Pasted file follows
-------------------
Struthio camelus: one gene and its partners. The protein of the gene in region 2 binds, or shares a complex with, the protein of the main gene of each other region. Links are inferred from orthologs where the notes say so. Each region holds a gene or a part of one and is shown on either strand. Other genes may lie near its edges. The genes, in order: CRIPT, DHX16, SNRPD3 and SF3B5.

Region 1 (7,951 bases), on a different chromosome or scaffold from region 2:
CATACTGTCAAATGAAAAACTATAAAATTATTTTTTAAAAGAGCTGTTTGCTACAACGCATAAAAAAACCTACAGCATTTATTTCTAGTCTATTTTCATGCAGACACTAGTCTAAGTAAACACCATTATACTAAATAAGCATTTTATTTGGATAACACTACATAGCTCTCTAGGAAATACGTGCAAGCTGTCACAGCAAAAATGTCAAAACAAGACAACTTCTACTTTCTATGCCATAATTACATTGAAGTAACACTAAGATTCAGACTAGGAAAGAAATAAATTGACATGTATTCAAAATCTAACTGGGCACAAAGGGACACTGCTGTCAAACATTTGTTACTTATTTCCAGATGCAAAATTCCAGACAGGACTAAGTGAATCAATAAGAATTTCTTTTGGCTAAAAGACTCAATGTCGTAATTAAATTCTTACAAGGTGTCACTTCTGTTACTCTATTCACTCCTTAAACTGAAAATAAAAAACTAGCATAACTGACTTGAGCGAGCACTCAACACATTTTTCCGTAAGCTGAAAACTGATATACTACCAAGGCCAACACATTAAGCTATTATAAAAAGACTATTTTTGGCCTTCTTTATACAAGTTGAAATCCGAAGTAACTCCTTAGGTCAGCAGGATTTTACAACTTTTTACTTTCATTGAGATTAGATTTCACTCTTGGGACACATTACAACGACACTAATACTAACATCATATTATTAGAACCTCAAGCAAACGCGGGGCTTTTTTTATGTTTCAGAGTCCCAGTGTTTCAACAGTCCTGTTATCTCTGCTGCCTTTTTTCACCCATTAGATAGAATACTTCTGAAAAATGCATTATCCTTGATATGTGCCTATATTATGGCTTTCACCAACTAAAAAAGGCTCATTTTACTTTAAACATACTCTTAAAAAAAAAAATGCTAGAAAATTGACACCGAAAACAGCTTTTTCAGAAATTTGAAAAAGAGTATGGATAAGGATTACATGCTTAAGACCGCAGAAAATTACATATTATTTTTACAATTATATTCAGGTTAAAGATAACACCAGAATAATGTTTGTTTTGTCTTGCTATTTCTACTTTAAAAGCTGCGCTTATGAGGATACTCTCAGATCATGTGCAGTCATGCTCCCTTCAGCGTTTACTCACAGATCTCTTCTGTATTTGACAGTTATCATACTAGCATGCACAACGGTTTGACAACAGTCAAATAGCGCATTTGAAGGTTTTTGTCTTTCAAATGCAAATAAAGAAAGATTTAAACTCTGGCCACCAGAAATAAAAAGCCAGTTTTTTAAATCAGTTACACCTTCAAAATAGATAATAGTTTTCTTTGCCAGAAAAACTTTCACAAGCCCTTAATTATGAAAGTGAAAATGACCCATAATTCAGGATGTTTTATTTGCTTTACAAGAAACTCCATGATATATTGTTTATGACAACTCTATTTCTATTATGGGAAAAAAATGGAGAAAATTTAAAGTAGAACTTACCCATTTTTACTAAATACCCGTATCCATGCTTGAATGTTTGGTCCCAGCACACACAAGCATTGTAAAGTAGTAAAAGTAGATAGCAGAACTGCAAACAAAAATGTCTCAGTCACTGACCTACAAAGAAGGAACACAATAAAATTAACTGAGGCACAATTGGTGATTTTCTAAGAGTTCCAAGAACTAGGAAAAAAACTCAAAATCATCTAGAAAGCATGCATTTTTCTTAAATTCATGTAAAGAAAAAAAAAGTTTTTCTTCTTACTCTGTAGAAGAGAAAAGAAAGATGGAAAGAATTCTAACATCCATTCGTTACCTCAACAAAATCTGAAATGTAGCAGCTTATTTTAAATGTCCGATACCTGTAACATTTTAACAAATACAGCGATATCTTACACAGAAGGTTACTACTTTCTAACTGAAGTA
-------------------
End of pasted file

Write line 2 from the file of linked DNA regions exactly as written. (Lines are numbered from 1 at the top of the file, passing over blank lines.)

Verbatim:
Region 1 (7,951 bases), on a different chromosome or scaffold from region 2: